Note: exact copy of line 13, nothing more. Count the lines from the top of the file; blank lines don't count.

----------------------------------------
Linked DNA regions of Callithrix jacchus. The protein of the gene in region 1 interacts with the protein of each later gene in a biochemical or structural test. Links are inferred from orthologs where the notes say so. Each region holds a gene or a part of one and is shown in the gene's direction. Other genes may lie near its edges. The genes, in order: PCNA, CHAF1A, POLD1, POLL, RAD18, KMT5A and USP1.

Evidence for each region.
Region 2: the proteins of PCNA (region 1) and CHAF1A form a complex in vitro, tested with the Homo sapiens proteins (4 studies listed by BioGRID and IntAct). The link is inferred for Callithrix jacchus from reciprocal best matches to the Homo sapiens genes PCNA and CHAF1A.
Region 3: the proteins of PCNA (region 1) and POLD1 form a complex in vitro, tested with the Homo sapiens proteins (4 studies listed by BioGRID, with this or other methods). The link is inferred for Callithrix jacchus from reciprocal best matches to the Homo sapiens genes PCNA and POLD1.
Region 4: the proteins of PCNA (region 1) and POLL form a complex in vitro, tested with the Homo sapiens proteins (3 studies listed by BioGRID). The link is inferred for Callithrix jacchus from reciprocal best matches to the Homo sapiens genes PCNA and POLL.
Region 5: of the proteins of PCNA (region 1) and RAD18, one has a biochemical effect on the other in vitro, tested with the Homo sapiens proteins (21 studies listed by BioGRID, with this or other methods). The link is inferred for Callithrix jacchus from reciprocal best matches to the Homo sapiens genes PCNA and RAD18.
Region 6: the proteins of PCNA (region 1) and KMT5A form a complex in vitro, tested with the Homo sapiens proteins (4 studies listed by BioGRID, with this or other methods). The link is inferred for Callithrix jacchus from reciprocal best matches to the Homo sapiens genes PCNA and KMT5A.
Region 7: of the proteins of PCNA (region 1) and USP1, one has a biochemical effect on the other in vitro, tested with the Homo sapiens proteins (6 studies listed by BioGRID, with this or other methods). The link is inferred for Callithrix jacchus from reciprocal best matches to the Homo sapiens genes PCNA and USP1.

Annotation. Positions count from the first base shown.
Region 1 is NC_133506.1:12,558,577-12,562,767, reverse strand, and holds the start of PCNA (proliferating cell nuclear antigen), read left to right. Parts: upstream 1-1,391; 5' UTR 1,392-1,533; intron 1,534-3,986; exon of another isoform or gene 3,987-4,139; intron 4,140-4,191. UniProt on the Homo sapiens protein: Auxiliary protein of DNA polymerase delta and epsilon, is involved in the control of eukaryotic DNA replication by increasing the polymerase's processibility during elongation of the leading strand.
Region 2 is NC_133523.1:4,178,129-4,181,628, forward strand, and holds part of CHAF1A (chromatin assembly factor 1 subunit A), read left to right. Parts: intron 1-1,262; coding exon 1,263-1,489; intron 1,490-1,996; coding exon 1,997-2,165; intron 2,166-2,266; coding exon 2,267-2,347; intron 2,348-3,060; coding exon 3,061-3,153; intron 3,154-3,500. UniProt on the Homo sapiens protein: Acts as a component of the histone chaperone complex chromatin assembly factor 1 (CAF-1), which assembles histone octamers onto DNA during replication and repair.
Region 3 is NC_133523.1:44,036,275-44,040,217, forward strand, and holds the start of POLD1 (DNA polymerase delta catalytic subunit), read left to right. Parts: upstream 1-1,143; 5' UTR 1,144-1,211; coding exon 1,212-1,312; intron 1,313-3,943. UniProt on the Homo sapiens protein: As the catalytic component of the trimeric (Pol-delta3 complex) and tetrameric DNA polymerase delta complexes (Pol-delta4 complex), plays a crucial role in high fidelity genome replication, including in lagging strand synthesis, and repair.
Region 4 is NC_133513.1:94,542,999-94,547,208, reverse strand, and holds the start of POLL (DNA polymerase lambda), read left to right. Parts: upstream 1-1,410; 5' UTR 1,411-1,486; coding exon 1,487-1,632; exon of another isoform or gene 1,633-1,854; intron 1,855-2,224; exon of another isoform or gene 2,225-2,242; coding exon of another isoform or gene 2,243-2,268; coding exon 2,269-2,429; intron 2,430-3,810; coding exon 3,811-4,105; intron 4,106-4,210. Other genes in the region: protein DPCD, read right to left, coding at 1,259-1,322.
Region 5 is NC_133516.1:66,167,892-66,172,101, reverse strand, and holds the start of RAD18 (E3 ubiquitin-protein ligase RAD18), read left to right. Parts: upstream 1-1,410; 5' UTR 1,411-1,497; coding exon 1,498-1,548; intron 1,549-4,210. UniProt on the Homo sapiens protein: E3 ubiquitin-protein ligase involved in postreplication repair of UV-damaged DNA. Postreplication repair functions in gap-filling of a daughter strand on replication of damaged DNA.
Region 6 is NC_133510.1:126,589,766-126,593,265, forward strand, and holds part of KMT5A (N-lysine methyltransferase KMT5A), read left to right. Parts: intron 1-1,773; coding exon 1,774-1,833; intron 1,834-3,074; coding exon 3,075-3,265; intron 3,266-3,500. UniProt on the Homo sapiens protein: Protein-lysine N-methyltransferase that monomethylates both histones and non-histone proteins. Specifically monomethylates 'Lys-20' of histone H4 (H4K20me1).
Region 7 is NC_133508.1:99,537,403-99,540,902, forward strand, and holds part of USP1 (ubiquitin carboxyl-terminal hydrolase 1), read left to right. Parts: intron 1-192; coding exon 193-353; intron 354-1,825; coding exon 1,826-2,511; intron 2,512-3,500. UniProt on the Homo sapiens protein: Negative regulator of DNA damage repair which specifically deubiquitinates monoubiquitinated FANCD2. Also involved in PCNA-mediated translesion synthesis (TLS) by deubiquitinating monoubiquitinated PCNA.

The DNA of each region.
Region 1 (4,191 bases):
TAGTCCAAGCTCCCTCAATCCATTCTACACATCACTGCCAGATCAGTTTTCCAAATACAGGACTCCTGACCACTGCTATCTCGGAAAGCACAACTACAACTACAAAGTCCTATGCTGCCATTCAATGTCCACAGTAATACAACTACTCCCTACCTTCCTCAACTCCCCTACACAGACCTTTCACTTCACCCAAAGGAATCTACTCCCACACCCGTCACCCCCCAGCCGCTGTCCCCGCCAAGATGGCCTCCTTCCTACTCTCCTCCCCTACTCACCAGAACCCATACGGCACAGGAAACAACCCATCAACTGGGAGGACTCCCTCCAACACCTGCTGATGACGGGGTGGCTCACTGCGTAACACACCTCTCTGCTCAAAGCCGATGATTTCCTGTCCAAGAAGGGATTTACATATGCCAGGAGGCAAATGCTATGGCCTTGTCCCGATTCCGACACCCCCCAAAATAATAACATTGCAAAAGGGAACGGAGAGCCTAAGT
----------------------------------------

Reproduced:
Region 4 is NC_133513.1:94,542,999-94,547,208, reverse strand, and holds the start of POLL (DNA polymerase lambda), read left to right. Parts: upstream 1-1,410; 5' UTR 1,411-1,486; coding exon 1,487-1,632; exon of another isoform or gene 1,633-1,854; intron 1,855-2,224; exon of another isoform or gene 2,225-2,242; coding exon of another isoform or gene 2,243-2,268; coding exon 2,269-2,429; intron 2,430-3,810; coding exon 3,811-4,105; intron 4,106-4,210. Other genes in the region: protein DPCD, read right to left, coding at 1,259-1,322.